Many voices in the media and analyst community have expressed disappointment that Apple launched only an iPhone 4S yesterday.

All Things D's John Paczkowski provides a good summary of a number of analysts including JP Morgan's Mark Moskowitz, for example, who have expressed disappointment in the iPhone 4S. Similarly, Computerworld's Jonny Evans singles out some technology journalists who have understated the changes in the iPhone 4S, including one who accused Apple of "releasing the exact same phone again with marginally upgraded specs".

Numerous others flooded Twitter and web forums with similar sentiments. It just hadn't lived up to expectations, they crowed.

For those who believe everything they hear on the rumour mill, that's perhaps understandable. No support for LTE, no teardrop design, no larger screen and no NFC capabilities were announced by Apple last night. If you'd been expecting these features, then you're bound to feel let down now. But it isn't like Apple promised that you'd get these features only to pull them at the last minute, is it?

As several wags have put it, how dare Apple create all this hype over the next-generation iPhone by sending out that invite (pictured) with the words "Let's talk iPhone" and little else on it?

Perhaps they feel let down because it's more usual to come away from an Apple keynote - especially an iPhone keynote - having been completely and utterly wowed and they didn't this time. Perhaps if Steve Jobs, the master of presentations, had been the man on stage, they would have had that feeling.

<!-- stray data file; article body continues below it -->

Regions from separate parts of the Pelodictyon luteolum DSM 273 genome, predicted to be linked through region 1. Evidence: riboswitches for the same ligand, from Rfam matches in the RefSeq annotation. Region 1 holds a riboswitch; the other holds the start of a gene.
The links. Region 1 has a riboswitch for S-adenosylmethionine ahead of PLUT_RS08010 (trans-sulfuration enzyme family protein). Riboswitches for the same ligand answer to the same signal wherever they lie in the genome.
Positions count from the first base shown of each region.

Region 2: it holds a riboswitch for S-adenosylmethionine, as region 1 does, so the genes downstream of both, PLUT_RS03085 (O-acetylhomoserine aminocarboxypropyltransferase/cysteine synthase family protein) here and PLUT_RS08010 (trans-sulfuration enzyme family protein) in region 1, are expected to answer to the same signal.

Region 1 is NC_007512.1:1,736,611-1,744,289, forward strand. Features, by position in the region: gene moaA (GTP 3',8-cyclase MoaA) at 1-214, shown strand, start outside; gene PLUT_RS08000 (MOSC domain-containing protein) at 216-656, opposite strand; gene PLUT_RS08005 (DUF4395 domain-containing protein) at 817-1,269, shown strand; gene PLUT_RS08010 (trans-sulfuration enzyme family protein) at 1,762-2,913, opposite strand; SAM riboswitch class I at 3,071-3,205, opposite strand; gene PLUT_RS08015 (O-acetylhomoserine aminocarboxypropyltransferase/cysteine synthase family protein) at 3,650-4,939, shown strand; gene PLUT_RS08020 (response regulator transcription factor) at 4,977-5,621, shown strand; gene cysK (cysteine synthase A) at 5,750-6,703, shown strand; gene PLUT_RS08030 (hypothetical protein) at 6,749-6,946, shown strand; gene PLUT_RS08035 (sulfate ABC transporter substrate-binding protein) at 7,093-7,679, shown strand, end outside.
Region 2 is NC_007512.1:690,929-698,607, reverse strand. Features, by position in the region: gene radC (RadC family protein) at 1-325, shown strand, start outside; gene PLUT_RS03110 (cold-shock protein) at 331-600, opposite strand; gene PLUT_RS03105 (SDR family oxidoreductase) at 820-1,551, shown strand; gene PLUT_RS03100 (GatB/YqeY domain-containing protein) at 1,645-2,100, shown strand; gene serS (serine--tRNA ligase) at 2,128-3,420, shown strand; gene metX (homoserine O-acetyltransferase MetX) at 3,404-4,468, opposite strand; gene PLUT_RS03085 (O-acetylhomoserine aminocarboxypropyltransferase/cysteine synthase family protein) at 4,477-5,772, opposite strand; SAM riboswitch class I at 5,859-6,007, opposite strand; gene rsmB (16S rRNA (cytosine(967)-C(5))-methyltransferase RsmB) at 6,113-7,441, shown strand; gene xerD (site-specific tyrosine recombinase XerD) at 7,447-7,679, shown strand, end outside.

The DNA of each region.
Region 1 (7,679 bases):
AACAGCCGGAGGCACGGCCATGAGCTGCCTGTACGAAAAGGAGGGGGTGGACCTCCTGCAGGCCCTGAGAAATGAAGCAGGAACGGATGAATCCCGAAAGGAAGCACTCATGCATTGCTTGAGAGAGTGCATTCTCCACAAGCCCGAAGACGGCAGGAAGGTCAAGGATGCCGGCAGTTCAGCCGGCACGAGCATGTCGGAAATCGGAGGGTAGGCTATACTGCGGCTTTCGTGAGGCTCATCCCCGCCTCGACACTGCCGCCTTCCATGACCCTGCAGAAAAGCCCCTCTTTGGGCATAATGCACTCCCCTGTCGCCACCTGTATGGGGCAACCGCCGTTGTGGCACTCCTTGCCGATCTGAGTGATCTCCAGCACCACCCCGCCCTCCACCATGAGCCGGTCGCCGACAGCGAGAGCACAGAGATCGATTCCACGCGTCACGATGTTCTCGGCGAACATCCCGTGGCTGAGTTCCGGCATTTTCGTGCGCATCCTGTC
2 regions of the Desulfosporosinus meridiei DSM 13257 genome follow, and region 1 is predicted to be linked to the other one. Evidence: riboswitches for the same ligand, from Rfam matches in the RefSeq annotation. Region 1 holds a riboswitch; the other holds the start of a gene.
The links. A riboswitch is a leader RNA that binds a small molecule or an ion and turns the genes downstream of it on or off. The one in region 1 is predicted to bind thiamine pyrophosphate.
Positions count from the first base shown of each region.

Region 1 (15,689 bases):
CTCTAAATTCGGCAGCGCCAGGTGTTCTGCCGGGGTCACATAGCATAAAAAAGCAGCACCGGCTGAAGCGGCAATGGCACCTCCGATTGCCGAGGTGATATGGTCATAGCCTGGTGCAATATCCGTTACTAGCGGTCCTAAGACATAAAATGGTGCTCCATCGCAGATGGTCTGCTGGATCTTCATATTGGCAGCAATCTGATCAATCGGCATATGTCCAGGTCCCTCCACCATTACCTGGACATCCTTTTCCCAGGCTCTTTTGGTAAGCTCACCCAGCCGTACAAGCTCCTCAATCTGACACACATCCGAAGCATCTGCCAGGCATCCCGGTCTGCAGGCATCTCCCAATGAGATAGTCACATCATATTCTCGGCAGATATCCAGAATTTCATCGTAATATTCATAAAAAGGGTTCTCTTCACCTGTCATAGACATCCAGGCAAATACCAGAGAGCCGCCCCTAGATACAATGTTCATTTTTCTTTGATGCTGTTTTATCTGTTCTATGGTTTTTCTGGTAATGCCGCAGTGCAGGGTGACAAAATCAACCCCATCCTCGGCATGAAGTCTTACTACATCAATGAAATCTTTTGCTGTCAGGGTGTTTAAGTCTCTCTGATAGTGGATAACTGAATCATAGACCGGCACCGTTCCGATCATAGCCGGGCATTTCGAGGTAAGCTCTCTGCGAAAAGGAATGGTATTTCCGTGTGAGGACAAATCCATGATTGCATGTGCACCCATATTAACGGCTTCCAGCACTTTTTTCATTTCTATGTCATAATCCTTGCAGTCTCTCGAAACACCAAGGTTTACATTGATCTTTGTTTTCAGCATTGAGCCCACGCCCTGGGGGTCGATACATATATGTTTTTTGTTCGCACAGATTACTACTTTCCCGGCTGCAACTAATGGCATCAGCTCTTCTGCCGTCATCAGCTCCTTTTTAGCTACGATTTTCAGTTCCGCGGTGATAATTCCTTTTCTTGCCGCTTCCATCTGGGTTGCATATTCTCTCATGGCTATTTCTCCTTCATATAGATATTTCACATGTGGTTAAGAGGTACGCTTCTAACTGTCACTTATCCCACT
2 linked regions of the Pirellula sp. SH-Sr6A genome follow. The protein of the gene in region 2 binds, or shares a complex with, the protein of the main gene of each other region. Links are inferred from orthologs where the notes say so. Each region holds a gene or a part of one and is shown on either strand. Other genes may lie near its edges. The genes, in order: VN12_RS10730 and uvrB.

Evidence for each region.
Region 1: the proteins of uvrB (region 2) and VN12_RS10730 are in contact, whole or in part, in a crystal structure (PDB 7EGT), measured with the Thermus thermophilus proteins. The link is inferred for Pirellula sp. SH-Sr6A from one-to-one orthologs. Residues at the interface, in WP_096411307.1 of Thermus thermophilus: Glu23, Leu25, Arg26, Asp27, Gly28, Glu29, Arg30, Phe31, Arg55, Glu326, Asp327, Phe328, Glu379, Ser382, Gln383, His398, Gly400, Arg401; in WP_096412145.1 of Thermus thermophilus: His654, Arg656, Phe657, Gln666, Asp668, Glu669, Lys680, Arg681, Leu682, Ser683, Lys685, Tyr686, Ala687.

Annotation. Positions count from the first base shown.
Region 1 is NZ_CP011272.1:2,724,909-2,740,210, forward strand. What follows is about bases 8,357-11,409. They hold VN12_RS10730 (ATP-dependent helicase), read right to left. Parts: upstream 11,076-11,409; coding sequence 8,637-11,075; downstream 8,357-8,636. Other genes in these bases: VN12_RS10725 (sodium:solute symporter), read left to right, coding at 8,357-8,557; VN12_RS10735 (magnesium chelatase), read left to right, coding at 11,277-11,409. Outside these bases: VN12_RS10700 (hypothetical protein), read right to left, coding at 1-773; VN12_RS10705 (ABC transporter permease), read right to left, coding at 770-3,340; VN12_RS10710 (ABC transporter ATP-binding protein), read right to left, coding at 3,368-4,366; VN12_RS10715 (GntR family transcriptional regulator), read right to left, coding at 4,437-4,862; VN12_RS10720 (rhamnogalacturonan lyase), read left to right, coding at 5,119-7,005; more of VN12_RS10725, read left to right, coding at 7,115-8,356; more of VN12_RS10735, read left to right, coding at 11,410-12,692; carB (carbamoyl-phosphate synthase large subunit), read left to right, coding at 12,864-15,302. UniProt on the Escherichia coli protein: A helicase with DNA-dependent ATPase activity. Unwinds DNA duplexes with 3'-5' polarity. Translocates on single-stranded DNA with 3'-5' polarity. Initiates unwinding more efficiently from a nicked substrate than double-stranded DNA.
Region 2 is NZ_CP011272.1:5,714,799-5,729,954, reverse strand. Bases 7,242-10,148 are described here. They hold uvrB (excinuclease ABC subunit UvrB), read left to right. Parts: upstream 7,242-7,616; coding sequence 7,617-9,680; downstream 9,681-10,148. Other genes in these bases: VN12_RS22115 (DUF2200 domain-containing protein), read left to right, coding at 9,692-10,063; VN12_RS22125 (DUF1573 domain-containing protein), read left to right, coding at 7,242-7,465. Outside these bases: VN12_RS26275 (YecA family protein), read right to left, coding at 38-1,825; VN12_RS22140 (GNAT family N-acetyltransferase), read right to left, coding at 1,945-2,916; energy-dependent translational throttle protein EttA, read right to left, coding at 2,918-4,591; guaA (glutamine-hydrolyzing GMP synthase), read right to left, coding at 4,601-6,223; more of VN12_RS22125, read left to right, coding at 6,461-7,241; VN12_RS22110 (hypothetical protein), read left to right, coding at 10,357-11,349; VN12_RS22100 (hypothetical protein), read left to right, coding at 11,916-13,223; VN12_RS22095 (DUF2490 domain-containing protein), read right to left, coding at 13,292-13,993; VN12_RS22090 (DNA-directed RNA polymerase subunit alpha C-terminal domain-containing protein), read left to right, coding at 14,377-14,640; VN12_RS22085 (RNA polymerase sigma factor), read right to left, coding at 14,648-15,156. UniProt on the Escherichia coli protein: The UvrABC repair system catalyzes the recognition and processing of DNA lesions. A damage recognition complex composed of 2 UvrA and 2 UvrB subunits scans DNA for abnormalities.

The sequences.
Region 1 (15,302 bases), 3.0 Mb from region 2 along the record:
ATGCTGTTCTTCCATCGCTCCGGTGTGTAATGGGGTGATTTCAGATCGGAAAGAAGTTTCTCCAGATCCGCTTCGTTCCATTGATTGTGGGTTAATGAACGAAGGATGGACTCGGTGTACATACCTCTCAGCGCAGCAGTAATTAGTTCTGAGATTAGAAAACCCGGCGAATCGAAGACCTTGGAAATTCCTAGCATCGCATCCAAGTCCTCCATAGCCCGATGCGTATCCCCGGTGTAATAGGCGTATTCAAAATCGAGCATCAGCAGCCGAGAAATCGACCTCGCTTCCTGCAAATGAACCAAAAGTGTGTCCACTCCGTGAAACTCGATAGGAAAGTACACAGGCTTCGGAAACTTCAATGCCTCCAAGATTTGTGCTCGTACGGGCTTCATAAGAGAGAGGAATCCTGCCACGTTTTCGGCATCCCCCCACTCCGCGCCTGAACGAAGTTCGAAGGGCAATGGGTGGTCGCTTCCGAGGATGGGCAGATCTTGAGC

Again, perhaps if they'd been shown some features that they hadn't already heard about on the rumour mill they'd have been satisfied. But with Apple under increasing scrutiny from the big media organisations as well as dozens of tech blogs and rumour sites, its increasingly difficult to keep everything under wraps. So perhaps if Apple had been a bit more secretive these people wouldn't be complaining?

Let's look at the plain facts here. The iPhone 4S has a dual-core A5 processor, an upgrade from the iPhone 4's A4 chip and the same processor found in the iPad 2. There's 1GB of RAM in the iPhone 4S - twice that in the iPhone 4. As well as the dual-core processor, there's dual-core graphics as well. The graphics performance of the iPhone 4S is up to seven time faster than the iPhone 4, Apple says. Then there's the camera. It's 8MP - compare that to the 5MP snapper in the iPhone 4. It's also capable of shooting 1080p video. Also, a dual-mode chip means you can connect to GSM and CDMA networks.

I'd hardly call this a let-down so far. But that's not all the iPhone 4S has to offer. As All Things D's Paczkowski states in the title of his piece: "It’s The Software, Stupid." There's Siri, for a start. A voice control system (or in its own words, a "humble personal assistant") that not only listens, but speaks to you as well. And don't forget about iCloud and all this promises to bring us. And iOS 5.

Of course, what we actually know about the iPhone 4S has come direct from the mouth of Apple, and shouldn't be used as a basis for forming a complete opinion. But, on the face of it, I find it hard to understand why some claim to be disappointed with the new hardware and services Apple has announced in the iPhone 4S. Would these people be satisfied if the shell were a slightly different shape and it had been called the iPhone 5? I suspect they would.

So am I disappointed by the iPhone 4S? No. But I reserve the right to be. I'm just going to make that judgement - one way or another - when I've actually spent some time using the device.